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MATTHEW

Fifty years of Category 5 hurricanes in the North Atlantic

This article is more than 2 years old.

As Hurricane Matthew approached yesterday, Oct. 6, Florida governor Rick Scott urged 1.5 million residents living in the state’s evacuation zones to leave immediately. The Weather Channel issued a warning so strenuous that it went viral. And Fox News’s Shepard Smith told viewers that their children would die if they didn’t evacuate in time, with a nervous smile.

Hurricane Matthew has killed at least 300 people in Haiti and is expected to cause billions of dollars in damage. Earlier this week, Matthew reached Category 5 levels with sustained wind speeds reaching 139 knots. It has since been downgraded to a Category 3 hurricane, but some meteorologists say the storm may strengthen before reaching the US.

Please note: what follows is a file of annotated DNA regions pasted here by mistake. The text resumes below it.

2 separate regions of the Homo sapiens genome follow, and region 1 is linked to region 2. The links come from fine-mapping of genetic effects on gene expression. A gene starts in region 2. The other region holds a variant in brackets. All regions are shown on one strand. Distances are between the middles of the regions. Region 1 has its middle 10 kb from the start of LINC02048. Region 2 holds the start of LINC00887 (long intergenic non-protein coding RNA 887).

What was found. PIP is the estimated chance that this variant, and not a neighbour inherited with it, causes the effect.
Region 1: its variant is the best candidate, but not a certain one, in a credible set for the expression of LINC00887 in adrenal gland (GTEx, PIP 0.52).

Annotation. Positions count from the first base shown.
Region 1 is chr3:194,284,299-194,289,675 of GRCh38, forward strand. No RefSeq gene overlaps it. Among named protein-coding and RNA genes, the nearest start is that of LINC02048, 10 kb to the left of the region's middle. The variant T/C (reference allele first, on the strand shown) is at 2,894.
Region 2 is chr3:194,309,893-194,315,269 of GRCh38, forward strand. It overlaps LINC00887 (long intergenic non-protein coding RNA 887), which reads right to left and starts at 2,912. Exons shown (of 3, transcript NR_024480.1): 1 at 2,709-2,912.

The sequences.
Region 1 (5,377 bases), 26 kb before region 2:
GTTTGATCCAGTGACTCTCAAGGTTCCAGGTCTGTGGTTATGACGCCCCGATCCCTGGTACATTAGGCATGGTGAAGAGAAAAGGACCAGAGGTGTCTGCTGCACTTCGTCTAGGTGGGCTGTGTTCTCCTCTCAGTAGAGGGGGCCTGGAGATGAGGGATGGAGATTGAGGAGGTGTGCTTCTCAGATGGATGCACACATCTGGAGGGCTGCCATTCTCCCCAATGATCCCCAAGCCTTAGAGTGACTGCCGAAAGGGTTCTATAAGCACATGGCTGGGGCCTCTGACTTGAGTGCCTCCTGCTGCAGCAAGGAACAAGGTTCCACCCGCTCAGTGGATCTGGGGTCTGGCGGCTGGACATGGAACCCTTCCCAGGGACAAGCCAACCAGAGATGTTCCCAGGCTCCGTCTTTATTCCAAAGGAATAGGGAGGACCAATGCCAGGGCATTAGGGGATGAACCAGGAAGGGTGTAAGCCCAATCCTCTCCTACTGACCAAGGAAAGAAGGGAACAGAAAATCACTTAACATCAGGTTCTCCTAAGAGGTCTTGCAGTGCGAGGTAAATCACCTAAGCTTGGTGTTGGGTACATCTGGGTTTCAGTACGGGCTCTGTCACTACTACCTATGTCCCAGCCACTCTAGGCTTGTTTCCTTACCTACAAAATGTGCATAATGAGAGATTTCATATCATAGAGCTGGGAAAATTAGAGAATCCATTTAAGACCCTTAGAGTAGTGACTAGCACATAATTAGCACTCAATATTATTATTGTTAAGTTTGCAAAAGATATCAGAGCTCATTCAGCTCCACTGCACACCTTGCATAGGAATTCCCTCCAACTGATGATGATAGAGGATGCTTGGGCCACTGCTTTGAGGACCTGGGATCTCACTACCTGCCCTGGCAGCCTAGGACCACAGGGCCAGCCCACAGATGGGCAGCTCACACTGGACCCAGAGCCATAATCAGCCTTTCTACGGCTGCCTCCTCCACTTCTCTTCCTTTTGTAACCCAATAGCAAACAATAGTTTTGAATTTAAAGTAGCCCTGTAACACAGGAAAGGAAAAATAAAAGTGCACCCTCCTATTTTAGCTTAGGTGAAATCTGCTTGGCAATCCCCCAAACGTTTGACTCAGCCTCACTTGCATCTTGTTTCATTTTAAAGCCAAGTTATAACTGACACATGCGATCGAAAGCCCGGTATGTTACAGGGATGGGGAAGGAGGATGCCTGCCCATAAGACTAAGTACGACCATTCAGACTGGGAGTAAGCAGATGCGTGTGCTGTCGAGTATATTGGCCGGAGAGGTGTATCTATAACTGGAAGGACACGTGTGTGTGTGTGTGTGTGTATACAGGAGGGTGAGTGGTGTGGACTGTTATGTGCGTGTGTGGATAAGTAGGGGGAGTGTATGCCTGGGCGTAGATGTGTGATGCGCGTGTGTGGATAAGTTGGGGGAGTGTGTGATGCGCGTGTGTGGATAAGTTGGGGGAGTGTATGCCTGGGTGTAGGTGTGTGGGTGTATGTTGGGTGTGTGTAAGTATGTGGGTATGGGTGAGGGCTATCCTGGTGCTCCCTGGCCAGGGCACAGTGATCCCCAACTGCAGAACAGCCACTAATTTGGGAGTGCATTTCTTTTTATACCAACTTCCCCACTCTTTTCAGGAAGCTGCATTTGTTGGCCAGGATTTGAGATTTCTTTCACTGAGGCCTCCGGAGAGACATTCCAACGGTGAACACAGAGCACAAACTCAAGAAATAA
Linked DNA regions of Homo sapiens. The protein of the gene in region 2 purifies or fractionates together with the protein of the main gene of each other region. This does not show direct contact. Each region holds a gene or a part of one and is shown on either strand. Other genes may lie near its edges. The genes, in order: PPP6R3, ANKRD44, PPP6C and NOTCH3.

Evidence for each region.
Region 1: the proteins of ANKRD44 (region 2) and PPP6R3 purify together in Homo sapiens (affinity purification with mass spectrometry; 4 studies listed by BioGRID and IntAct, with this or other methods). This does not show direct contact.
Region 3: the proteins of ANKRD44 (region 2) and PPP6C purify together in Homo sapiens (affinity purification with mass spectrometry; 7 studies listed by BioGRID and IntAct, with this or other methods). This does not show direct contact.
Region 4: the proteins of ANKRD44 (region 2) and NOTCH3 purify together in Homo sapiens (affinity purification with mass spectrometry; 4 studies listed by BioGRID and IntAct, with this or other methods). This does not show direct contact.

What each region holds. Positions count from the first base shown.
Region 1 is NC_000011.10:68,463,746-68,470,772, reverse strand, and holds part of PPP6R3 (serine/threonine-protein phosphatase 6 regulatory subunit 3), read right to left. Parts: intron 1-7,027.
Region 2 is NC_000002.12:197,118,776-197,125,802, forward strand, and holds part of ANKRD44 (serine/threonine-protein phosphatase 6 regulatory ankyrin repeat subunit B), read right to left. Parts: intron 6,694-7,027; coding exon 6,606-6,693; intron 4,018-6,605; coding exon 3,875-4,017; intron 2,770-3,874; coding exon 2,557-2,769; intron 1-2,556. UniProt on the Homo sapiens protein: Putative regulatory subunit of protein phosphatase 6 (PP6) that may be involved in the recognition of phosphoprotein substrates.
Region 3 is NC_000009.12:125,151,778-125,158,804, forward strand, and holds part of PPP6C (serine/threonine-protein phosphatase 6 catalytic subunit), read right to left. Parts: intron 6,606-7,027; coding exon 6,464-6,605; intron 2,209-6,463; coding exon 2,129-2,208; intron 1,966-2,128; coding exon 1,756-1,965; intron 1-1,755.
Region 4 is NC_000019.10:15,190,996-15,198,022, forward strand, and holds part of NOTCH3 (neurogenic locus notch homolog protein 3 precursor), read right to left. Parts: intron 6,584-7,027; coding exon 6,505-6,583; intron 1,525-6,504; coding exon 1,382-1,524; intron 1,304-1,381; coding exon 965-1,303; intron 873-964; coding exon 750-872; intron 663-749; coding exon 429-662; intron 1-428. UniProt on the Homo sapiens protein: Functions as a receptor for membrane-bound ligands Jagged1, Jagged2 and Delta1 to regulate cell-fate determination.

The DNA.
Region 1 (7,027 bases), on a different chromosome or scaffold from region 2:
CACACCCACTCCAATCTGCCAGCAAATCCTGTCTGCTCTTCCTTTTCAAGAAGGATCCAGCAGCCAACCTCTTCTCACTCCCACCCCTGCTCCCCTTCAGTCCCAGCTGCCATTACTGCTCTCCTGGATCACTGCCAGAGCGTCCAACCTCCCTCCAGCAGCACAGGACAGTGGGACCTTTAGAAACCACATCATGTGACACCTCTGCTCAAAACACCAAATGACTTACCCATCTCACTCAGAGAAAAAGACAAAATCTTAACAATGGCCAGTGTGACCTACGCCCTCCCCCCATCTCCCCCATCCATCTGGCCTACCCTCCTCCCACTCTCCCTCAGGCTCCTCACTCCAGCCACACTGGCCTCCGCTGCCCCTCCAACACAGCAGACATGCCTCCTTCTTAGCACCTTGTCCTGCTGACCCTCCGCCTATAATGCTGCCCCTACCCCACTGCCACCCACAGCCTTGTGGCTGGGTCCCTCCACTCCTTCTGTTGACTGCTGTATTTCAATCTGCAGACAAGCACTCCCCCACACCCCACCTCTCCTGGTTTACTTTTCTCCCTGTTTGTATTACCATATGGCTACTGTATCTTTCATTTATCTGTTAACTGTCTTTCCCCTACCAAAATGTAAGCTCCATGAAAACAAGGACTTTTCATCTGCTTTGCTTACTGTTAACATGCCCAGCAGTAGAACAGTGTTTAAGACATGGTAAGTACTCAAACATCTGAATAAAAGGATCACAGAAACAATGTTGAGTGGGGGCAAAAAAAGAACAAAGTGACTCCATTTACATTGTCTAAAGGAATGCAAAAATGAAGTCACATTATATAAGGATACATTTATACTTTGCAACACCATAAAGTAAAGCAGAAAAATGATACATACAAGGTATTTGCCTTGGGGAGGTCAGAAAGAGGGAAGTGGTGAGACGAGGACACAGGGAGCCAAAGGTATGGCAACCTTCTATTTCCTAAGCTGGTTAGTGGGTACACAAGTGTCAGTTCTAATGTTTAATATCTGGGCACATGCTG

Since 1967, there have been 18 North Atlantic hurricanes that reached Category 5 strength—sustained wind speeds in excess of 137 knots (157 mph). Prior to Matthew, the most recent was Hurricane Felix in 2007. The strongest on record was Hurricane Allen in 1980, which had wind speeds up to 165 knots (190 mph). In the map above you can see the path of all 18 hurricanes, as well as Matthew.

And here they are by year:

YearNameWind speed*, knots
1967Beulah140
1969Camille150
1971Edith140
1977Anita150
1979David150
1980Allen165
1988Gilbert160
1989Hugo140
1992Andrew150
1998Mitch155
2003Isabel145
2004Ivan145
2005Emily140
2005Katrina150
2005Rita155
2005Wilma160
2007Dean150
2007Felix150

* Maximum sustained wind speed

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